Keynote speaker

Keynote speakers have been invited as experts in their respective fields and will give insights into latest developments of their research/application and set the scene for detailled talks in specialised parallel sessions. Keynote presentations are held in the plenary hall, lasting 30 minutes each.

Christophe Bruggeman, SCK CEN, Belgium Radioactive waste management spans the entire lifetime of nuclear installations and facilities, from their initial conceptual design up to their final decommissioning and beyond. Competence building in this field is challenged by multiple dimensions: knowledge transfer in the back-end of the nuclear fuel cycle will have to take place over multiple generations due to the very long licensing and implementation times of deep geological repositories; newcomer countries and countries with small inventories face challenges of maintaining the pace and standards compared to those leading the way in pre-disposal and disposal of (mostly) low- and intermediate-level wastes; a special but important challenge to ensure continuity of knowledge and competence is faced by ‘exiting’ countries, i.e., countries that phase out nuclear power but have not finally disposed of their spent nuclear fuel and radioactive waste. This presentation will reflect on these challenges and will draw from case studies, lessons learned and perspectives from both national and international (EURAD) programmes.

Liange Zheng¹, Radhavi Samarakoon¹, Chun Chang¹, Sharon Borglin¹, Chunwei Chou¹, Yuxin Wu¹, Jens T. Birkholzer¹

¹Energy Geoscience Division, Lawrence Berkeley National Laboratory, Berkeley, 94720, U.S.A.

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Understanding the THMC (thermal-hydrological-mechanical-chemical) behavior of bentonite buffer in a geological repository is key to the evaluation and prediction of its long-term performance. Studies on the THMC process have in the past been focused on conditions under or just over 100 ºC since most design concepts impose a thermal limit of 100 ºC in bentonite. Understanding the bentonite behavior under high temperature (up to 200ºC) will benefit the confidence-building of repository with low thermal limit and could open the possibility of raising the thermal limit. In this presentation, we first employed generic coupled THMC model to explore bentonite alteration under high temperature, focusing the impact of illitization on the change of swelling stress. While modeling work deepen our understanding, further tests, particularly large scale in situ test was warranted for further evaluation of this issue. In the second part of the presentation, we introduce the HotBENT test that was launched at the Grimsel Test Site and a series of supplementary laboratory column tests and modeling work. Observations from the tests and the corresponding model work help us understand the early perturbation of bentonite buffer under high temperature and data from these tests improve the calibration of key constitutive hydrological and mechanical models and therefore enhance the modeling capability for calculating the long-term evolution of bentonite buffer. How to model the water flow in granulated bentonite and handle the temperature-dependency of key constitutive relationships such as water retention curve are remaining key challenges for models.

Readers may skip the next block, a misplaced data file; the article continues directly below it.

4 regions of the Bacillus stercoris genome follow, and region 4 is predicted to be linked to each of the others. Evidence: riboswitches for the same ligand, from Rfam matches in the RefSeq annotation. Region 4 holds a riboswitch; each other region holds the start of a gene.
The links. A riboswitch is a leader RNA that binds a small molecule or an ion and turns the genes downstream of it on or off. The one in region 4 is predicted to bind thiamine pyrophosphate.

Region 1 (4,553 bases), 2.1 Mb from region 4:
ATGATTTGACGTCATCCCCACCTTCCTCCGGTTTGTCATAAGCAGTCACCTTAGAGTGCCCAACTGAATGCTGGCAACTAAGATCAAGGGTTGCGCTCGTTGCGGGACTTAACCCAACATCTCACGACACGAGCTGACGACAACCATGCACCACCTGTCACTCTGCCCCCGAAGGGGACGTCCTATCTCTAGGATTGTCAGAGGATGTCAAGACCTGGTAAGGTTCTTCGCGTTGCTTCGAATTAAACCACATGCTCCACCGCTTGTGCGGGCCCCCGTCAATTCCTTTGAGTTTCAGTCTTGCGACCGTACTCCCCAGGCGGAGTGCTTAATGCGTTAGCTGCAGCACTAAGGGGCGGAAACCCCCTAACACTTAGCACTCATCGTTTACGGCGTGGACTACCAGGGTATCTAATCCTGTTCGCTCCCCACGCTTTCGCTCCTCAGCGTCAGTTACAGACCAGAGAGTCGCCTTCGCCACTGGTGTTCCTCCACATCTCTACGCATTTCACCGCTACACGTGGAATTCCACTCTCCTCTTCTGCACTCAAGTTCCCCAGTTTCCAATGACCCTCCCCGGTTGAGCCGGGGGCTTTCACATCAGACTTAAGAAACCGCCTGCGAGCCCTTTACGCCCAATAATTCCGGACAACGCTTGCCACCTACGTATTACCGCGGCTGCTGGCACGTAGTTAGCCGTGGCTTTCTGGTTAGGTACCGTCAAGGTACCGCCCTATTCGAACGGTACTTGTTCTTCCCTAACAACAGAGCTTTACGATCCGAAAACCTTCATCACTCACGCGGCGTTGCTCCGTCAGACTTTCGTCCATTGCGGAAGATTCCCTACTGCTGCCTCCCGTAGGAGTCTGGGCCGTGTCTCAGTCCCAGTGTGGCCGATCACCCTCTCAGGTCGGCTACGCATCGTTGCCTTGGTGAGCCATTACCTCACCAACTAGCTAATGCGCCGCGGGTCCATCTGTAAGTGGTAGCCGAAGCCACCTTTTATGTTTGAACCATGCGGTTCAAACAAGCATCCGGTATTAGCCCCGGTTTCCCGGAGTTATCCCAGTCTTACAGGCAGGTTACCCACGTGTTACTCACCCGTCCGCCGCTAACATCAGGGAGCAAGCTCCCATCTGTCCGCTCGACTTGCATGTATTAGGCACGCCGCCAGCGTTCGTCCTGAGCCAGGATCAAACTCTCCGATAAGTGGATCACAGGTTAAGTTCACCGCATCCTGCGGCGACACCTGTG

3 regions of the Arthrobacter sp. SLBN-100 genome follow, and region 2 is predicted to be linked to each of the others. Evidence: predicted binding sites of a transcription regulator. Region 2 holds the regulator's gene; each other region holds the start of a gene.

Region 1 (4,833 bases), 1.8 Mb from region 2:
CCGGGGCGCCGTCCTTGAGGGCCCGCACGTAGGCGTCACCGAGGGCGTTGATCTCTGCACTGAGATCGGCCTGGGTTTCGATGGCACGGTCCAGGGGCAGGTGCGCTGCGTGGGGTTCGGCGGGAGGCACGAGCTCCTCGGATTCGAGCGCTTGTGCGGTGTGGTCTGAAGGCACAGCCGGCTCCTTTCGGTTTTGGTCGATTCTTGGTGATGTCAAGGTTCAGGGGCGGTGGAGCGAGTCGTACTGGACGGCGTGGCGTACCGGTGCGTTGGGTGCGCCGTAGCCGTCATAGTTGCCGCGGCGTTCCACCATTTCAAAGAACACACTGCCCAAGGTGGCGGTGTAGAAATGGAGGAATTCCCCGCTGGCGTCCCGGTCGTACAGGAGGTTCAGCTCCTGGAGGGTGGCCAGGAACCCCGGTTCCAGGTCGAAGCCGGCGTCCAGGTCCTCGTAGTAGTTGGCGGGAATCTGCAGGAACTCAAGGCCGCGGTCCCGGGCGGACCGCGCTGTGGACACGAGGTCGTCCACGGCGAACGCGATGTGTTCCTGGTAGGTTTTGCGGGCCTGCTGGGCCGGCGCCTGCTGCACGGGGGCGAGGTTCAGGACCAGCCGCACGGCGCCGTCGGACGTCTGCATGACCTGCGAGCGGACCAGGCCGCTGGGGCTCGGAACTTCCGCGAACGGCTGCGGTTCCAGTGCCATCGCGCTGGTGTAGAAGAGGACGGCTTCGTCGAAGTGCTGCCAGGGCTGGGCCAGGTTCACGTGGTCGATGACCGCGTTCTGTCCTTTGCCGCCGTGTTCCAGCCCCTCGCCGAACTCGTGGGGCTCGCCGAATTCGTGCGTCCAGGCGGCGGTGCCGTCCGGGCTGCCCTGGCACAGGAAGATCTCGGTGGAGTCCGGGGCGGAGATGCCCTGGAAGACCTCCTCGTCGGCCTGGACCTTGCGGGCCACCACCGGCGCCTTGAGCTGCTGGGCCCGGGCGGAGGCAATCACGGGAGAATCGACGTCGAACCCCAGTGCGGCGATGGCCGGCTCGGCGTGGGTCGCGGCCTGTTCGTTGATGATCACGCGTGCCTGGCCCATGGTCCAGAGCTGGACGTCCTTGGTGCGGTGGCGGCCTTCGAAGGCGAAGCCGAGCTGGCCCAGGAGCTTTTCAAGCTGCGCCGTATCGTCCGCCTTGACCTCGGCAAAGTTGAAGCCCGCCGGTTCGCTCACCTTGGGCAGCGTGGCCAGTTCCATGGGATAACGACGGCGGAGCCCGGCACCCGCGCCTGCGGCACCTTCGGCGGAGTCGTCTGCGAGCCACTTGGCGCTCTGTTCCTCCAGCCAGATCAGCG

Irina Gaus, Nagra, Switzerland

Optimization of geological disposal projects for radioactive waste has gained attention across all developmental phases. Given the extensive timeframe and substantial financial commitments involved, ongoing optimization is imperative for ensuring their ultimate success. While the initial emphasis of Deep Geological Repository (DGR) concept development primarily centered on post-closure safety, the current scope has significantly broadened to encompass various key aspects, including design, engineering, cost, environmental impact, and societal acceptance. Clay-based repository programs are presently progressing through all developmental stages, from the preliminary pre-site selection stage to the pivotal stage of construction license submission. Site selection marks the initial significant stride toward optimization. Subsequent phases of repository construction and operation offer extensive opportunities for optimization, ranging from thermal loading and repository footprint optimization to innovative tunnelling concepts, sealing and closure methodologies, and advancements in robotics and remote handling. Throughout the presentation, reference will be made to prominent clay-based repository programs.